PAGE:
They also had this fellow, Simeon, who had been told that he would see the Messiah in his lifetime, which was already dragging on a bit.

Additionally, because of the promises to the fathers, geneologies were some of the most important records they kept, and they kept them quite fastidiously. (Where else did you think Matthew and Luke got their information? After all, also according to tradition, Matthew's younger brother was a priest, with full access to the archives.) So they knew that any offspring of Mary was "first in line", if you will, for the throne of David, as far as the lineage from Nathan was figured (the secondary line).

They also knew from their records that Joseph was "first in line" for the throne, as far as Solomon's line -- the main line in the first place -- was concerned. And -- oh, look! -- he happens to be an elderly widower, too!

The priests were not stupid. They had "connected the dots" already -- probably as soon as Mary walked straight into the Holy of Holies without being killed, if not before.

How much of all this the priests bothered to tell Mary is not known. I assume not much, since they she seems to be rather clueless when Gabriel makes his announcement to her.

(Joseph doesn't seem particularly surprised. In fact, he seems somewhat hesitant, which would seem to indicate that he knew and believed what was going on. He maintains this humble hesitancy up to the point where Gabriel shows up and tells him to knock it off. This only makes sense if he knew way more than we initially tend to assume, based solely on Scripture. Which would make sense -- how else would he have agreed to this whole thing, unless the priests filled him in?)

But still, Mary and Joseph's ignorance notwithstanding, something tells me the whole birth of the Messiah thing wasn't that much of a surprise to the priests. Well, to a few of them, anyway.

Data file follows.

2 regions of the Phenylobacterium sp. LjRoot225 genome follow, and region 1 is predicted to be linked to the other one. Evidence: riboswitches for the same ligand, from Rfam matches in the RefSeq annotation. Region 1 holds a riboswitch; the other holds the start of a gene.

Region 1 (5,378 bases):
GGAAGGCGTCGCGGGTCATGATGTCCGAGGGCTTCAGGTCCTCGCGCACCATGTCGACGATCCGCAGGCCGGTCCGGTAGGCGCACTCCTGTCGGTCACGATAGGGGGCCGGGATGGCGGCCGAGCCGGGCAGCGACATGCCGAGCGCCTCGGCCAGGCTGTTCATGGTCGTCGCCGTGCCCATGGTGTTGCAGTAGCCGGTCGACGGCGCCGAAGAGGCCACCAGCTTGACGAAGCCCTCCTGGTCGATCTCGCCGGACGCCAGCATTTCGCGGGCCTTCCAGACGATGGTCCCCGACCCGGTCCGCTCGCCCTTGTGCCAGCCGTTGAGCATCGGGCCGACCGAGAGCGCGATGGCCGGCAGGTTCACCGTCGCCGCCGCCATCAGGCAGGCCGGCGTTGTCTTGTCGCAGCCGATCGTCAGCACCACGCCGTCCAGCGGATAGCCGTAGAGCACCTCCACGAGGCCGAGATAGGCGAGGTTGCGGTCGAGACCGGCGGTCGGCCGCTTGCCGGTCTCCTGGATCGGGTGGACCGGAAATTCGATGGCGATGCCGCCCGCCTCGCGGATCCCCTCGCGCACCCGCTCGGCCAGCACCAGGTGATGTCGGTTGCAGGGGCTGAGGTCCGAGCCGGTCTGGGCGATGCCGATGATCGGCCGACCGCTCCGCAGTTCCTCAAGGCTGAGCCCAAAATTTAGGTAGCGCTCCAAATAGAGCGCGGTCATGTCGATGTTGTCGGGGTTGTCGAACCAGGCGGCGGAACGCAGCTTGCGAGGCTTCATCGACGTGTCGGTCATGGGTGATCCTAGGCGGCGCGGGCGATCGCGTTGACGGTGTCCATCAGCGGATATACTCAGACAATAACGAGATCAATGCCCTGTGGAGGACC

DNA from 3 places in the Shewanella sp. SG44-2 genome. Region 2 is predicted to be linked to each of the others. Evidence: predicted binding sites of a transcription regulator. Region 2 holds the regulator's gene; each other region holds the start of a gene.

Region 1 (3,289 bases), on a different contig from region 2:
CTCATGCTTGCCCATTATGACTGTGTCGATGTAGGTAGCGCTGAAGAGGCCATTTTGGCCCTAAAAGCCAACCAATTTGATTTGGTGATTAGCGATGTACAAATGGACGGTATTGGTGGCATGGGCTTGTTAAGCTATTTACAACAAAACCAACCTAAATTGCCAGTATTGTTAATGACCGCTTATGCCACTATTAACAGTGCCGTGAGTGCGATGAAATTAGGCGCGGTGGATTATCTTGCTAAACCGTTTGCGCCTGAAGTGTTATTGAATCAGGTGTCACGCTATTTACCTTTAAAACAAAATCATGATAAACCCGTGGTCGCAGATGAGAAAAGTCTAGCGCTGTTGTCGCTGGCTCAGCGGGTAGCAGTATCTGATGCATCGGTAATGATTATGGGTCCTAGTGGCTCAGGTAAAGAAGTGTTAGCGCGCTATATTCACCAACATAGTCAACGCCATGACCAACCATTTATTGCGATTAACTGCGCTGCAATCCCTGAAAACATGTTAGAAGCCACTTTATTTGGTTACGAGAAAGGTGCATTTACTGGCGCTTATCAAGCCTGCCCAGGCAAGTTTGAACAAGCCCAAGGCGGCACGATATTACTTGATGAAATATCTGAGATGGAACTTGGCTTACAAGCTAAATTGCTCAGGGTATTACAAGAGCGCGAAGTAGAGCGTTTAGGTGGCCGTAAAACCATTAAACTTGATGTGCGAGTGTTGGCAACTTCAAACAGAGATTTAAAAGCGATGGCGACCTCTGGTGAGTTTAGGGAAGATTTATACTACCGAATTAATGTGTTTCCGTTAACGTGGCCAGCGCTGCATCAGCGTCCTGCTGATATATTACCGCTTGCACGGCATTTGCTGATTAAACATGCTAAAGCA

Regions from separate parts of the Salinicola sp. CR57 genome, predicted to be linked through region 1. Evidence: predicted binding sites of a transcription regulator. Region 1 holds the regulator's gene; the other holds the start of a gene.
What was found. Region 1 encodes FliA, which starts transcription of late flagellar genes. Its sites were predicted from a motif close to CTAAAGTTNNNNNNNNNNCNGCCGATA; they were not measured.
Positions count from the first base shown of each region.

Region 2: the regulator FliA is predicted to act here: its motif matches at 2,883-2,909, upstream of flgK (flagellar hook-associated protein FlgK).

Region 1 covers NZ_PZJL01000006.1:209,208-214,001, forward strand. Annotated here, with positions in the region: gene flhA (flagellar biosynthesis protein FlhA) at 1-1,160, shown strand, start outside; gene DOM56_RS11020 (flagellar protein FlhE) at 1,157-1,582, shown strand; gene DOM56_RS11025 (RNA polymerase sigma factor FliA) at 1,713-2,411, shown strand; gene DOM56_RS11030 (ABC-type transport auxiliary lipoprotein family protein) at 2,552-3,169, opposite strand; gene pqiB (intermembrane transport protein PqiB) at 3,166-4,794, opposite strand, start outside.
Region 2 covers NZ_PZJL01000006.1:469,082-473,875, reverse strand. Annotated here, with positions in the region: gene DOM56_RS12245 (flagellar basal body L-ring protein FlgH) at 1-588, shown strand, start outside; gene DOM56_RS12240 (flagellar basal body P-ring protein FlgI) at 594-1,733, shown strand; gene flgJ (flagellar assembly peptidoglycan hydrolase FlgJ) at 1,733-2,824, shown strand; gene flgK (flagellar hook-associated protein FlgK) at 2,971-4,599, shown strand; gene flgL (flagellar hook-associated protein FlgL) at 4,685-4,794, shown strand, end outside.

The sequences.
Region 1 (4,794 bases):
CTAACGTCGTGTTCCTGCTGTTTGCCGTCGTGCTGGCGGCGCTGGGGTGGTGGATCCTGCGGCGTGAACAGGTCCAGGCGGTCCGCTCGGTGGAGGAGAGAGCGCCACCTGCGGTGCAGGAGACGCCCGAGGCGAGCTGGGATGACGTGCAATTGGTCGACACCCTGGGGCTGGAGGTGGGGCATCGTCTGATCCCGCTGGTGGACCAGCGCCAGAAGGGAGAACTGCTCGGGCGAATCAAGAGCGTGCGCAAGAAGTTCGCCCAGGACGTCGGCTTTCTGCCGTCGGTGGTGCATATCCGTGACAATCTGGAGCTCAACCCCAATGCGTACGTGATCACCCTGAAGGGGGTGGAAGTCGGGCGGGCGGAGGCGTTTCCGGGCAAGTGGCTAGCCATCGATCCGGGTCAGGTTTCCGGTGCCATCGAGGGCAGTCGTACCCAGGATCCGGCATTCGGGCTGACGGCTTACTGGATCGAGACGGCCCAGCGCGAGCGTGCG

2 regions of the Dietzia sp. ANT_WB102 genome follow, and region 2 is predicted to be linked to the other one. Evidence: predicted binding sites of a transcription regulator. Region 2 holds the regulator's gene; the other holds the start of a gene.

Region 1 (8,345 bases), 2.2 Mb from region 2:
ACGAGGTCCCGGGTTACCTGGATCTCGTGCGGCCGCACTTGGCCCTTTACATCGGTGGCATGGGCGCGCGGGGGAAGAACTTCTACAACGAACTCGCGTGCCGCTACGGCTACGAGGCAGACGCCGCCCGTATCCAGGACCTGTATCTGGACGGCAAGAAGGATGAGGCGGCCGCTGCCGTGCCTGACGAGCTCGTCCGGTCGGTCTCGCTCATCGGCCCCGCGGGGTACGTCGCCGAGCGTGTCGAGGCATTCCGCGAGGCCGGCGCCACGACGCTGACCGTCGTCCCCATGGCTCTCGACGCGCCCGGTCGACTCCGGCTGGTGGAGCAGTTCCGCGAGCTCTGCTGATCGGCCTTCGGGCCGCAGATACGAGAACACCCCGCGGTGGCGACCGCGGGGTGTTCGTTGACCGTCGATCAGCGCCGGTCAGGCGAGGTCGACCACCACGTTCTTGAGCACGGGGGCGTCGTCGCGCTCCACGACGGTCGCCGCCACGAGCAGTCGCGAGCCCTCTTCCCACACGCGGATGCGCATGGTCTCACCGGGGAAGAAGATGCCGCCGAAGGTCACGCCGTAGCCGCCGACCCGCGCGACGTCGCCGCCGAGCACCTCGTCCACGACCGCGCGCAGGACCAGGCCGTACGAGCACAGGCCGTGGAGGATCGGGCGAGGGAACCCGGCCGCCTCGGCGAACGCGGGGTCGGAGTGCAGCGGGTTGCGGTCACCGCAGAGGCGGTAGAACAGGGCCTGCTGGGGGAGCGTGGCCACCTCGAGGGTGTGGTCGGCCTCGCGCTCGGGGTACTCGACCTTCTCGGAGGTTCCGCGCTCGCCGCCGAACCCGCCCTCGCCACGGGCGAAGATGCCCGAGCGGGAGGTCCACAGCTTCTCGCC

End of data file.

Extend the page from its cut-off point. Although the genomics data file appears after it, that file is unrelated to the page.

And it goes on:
They had all the ingredients in place. The only thing left to do was actually betroth the second in line (Mary, a virgin to boot) to the first in line (Joseph, who also "just happened" to be an elderly widower), and voila! out pops the Messiah. And so they did. And He did.

Suddenly a lot of things make way more sense (to me, anyway). It explains why the priests later on got so upset when Jesus didn't turn out to be quite the kind of Messiah they were hoping for -- they had put a lot of time and effort into setting the whole thing up!

Additionally, the sting of Jesus' rebukes of the scribes and Pharisees seem even more justified with this view in mind. Not only could they have figured out Who He was -- they themselves had set up the circumstances for Him to come! He wasn't condemning them for lazyness -- e.g. "You guys need to get off your duff and figure this out!" No, they knew Who He was. And they still rejected Him.

This scenario also answers one of the nagging questions I had about His visit to the Temple at age 12. How is it that a 12 year old boy from a backwater town is even given an audience among the most learned doctors and scribes of the day? Because they knew even then Who He was.


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Sorry for being so long-winded, but this reads better as a story than as a straight academic answer, IMHO. :)

/end forum post answer